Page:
An interview with fashion designer Joanne Vanden Avenne

Ever since she launched her eponymous line 3 years ago, business has been growing steadily for Joanne Vanden Avenne. She’s been busy developing her own signature mix of architectural shapes with distinctive prints on luxurious fabrics to make clothes that are elegant and practical. The 25-year-old Belgian designer talked to us about her last Paris showroom, her favourite name in fashion and where she sees herself in 5 years. 

You just got back from Paris. How was the season for you?

It went well, actually. We have new clients in Belgium and Germany and the ones buying the collection before came back for appointments. I have quite a few stores buying the brand in Belgium already, but the international market has become a priority for me.

What kind of feedback did you get on the collection?

People loved the knitwear pieces as well as the prints and bright colours. Anything in silk sold well. I felt the reactions were positive. It was encouraging.

Do you feel there’s a significant interest for young designers at the moment?

Yes, there is definitely a lot of interest coming from stores. The issue is that we are going through challenging times economically and buyers think twice before buying a new brand. There are not so many risk takers out there, but, then again, I completely understand their point of view.

How do you balance creativity with commerce?

That’s something every designer I know has to be aware of, regardless of their level of success. To be honest, I don’t like thinking about sales that much and am much more into the creative part. My clothes are not extreme or conceptual. They are made for real women and the bottom line is whether it sells or not. You cannot limit yourself to your own market either, as I don’t want to have too many stockists in Belgium.

Everything you do is produced here. Are buyers sensitive to this?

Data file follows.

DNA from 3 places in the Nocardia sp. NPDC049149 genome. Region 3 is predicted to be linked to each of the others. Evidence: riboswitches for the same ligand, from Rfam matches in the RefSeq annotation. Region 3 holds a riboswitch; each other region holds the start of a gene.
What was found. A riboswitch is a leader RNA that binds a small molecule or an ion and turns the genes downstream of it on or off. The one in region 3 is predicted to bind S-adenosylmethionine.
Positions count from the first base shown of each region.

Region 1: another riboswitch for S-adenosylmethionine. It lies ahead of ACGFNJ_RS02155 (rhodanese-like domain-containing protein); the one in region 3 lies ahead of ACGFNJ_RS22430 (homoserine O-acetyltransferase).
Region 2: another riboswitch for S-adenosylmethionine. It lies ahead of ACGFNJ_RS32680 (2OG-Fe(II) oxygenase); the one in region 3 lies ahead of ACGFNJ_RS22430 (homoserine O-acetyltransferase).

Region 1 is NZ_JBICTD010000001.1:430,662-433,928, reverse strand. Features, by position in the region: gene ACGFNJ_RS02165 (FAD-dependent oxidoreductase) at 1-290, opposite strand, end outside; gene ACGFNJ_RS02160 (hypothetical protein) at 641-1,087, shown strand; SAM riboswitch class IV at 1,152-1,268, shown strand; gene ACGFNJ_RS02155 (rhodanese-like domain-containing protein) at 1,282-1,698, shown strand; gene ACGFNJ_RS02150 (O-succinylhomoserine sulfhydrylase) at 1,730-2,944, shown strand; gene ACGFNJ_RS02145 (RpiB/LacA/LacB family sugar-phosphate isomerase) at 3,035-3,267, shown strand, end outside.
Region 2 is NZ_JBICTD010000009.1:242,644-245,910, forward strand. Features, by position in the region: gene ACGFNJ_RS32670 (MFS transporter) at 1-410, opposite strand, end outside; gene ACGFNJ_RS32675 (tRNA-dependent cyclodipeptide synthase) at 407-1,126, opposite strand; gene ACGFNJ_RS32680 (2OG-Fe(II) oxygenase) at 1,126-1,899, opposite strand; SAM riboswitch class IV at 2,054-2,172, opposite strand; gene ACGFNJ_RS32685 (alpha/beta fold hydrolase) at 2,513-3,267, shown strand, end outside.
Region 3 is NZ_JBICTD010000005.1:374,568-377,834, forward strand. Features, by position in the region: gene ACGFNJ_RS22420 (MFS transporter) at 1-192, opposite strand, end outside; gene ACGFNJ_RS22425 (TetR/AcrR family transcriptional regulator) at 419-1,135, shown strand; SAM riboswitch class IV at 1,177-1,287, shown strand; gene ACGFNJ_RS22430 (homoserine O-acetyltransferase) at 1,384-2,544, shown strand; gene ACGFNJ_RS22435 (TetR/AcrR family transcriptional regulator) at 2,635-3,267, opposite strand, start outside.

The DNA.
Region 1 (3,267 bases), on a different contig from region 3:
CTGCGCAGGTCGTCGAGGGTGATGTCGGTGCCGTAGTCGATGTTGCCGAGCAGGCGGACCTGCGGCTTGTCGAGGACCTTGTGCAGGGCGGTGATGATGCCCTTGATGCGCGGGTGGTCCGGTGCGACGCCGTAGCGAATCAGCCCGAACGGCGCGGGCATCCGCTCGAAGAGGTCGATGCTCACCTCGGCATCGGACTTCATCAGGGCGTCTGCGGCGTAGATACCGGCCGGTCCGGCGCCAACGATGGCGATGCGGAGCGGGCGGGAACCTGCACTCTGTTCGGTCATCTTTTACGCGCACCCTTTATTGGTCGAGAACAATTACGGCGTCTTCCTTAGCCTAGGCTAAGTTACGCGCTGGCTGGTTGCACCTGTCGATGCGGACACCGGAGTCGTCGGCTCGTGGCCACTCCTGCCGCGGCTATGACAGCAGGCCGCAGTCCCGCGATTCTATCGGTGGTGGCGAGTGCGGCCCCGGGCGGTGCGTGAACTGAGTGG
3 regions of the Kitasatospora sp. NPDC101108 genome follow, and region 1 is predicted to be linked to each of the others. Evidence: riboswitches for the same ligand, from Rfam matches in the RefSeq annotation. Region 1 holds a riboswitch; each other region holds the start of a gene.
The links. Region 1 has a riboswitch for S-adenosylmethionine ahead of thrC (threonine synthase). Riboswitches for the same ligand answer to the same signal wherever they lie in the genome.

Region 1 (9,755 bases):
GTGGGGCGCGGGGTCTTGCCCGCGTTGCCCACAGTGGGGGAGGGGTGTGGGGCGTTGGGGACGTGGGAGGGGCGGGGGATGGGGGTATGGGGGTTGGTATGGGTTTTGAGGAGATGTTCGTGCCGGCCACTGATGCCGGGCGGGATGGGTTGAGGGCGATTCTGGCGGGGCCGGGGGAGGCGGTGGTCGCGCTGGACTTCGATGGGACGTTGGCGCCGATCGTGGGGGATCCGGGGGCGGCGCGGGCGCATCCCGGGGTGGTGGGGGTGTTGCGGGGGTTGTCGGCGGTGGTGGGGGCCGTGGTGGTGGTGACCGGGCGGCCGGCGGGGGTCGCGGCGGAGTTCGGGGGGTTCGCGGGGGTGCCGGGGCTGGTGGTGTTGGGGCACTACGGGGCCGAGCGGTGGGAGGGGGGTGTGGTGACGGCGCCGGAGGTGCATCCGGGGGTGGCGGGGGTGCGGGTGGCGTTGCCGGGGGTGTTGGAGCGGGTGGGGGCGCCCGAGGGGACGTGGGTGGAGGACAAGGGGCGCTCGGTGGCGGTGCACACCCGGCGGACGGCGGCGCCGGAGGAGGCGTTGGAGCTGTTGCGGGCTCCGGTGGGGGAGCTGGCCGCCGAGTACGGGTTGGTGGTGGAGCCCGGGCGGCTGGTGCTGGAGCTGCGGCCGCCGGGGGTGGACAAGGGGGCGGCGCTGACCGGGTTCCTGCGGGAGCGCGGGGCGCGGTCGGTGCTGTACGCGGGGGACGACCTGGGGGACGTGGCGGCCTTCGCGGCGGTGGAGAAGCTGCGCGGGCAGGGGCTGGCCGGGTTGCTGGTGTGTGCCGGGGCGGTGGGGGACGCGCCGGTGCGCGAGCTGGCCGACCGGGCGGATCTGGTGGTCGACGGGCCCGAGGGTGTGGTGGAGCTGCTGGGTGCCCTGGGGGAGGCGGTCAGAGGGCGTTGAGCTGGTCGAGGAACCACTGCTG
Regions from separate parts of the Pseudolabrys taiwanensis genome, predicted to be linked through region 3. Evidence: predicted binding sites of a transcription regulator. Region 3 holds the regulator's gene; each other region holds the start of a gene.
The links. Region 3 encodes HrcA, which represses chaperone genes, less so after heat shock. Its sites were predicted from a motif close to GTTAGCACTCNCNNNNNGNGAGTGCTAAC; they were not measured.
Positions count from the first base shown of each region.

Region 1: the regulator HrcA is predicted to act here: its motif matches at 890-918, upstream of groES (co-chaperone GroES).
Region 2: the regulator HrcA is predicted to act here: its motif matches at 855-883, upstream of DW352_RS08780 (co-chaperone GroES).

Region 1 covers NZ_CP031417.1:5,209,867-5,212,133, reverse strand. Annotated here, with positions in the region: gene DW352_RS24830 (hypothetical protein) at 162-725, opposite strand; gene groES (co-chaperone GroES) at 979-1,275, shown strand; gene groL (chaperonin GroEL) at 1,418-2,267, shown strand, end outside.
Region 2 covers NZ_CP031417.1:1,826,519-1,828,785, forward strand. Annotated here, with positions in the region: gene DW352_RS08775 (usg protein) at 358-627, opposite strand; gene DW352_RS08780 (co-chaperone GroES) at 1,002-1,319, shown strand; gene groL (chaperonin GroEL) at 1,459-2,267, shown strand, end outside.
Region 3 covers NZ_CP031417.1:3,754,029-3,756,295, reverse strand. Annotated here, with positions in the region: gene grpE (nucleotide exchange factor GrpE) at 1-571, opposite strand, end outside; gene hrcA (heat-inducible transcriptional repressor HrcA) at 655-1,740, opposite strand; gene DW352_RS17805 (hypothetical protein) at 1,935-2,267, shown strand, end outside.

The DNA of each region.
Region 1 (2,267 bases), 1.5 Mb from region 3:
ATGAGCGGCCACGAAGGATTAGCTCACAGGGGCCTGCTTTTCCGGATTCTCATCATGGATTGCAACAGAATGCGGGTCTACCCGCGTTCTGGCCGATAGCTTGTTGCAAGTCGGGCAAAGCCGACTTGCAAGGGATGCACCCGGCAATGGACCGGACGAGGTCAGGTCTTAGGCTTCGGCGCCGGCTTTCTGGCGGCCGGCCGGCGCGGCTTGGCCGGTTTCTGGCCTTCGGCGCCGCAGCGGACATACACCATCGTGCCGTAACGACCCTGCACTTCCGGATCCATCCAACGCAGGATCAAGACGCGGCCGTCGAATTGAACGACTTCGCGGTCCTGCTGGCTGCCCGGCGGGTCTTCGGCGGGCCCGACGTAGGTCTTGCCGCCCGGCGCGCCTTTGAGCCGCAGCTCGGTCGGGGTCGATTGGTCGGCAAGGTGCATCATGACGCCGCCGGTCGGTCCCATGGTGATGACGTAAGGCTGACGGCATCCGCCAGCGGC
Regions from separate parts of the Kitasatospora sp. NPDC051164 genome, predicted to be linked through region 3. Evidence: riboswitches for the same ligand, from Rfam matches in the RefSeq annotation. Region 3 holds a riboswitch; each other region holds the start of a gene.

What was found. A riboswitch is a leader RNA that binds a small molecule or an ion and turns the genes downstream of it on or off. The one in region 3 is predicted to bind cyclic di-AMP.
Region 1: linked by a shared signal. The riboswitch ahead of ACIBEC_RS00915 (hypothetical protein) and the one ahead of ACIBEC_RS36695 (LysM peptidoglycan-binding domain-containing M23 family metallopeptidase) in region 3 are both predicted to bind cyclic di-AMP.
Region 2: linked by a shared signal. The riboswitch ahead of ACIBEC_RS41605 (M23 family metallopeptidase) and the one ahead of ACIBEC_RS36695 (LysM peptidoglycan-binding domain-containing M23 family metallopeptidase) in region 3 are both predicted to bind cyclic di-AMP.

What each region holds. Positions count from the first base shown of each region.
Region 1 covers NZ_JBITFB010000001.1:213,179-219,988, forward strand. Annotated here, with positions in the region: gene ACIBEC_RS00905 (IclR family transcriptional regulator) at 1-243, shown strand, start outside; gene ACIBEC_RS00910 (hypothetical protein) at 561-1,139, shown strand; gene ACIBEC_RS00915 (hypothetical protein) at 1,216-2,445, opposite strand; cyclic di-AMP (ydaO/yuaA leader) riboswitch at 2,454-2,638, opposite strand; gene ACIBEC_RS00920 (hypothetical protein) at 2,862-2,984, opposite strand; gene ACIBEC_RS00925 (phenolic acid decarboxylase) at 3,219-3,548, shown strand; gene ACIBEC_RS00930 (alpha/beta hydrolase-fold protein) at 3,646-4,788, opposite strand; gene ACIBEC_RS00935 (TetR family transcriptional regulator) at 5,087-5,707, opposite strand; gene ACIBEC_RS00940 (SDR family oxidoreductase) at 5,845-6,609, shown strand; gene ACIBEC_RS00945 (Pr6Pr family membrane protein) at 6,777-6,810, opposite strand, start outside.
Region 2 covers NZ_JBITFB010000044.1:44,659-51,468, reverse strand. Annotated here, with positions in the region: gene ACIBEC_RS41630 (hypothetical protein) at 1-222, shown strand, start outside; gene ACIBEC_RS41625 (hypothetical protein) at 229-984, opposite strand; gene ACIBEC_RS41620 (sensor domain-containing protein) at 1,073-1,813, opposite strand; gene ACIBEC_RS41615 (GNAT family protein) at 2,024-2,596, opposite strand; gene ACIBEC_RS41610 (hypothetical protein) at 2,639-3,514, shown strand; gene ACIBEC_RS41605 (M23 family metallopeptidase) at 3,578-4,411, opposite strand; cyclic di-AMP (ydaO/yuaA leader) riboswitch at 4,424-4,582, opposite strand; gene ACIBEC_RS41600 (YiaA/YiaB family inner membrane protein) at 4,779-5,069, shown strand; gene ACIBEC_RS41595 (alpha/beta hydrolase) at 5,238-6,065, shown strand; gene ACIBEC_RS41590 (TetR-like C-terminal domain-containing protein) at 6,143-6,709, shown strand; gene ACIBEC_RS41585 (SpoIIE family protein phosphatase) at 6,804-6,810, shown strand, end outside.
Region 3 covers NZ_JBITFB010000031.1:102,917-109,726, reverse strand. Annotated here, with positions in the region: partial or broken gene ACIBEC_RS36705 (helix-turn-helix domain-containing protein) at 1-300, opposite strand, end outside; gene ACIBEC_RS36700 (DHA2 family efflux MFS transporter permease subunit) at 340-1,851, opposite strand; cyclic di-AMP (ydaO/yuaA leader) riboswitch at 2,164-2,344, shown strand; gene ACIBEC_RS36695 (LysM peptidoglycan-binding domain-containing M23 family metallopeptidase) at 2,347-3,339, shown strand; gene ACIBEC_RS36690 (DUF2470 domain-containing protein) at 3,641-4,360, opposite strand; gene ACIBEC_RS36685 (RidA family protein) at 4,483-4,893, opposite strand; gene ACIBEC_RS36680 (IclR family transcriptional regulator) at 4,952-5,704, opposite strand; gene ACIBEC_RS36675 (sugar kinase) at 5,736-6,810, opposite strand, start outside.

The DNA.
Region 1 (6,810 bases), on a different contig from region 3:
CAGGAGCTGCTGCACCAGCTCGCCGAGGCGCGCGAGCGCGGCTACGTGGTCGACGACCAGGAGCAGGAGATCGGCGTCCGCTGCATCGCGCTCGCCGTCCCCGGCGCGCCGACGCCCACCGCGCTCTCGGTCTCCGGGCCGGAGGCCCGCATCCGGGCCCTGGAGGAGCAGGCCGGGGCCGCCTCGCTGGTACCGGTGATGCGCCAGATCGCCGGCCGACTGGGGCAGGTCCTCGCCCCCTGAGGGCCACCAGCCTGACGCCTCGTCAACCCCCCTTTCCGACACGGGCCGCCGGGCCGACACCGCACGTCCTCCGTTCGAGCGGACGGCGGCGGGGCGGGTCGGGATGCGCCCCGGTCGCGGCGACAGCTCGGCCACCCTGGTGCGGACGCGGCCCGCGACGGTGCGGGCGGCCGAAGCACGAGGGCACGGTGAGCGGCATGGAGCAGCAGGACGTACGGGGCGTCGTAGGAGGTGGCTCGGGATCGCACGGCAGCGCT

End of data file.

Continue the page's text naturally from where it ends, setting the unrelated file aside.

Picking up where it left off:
Yes, they are. Manufacturing costs are pretty high in Belgium and, if I had larger quantities, I would probably need to move my production elsewhere in Europe, but China is not my thing. I would never go there.

You studied fashion in Paris and never worked for anyone else. Why did you launch your own brand straight away?

I just didn’t have the desire to work for another house. I guess my collections were a bit crazier at the beginning, but I learnt gradually how to adapt them to the market and make them more commercial.

Do you have a specific research process when you start a new collection?

There’s no recipe as such. I like to read about artists I’m interested in and take the time to see some new exhibitions. I often drape on the mannequin first to see how the fabric reacts. It’s a very instinctive thing for me. It takes a few months to build a collection, but you have to stop at some point, otherwise it’s never over. The whole process is endless, I guess.

As far as I can remember, I’ve always been into textiles, colours and clothes. I love everything about fashion.

Was there anyone in your family who made you feel like designing?

No, not at all. As far as I can remember, I’ve always been into textiles, colours and clothes. I love everything about fashion. I chose to do this and I’ve had no regrets, since the beginning.

Who inspires you the most in fashion? Anyone who stands out?

Dries Van Noten is an inspiration for me. His clothes are pricey but they’re not as expensive as Ann Demeulemeester or Maison Martin Margiela. He can dress all kinds of men and women, but he has his own aesthetics, which makes him unique. His collections are commercial and creative at the same time. He has amazing prints and does a lot of research on materials. He combines elements in a very interesting way and there’s nothing heavy or clumsy about his approach. He’s one of the best, in my opinion.

I can only agree. Do you know him?

We met once and had a really nice chat. He told me how it was for him in the beginning and I was surprised to hear it wasn’t an overnight success. A lot of stores didn’t want to order his clothes and he was faced with the same difficulties young designers have to deal with now. You need to be patient and persevere if you want to succeed in this business.

Where do you see yourself in 5 years time?

I’d love to have more international clients and maybe open a flagship store in Paris. It sounds like a bit of a fantasy now, but you never know… I think it takes 6 years to get known and to benefit from your work and connections. I want to have more visibility and I’m currently talking to an agent for Asia. New York would be a great place to show my work and that’s also something I’ve been thinking about.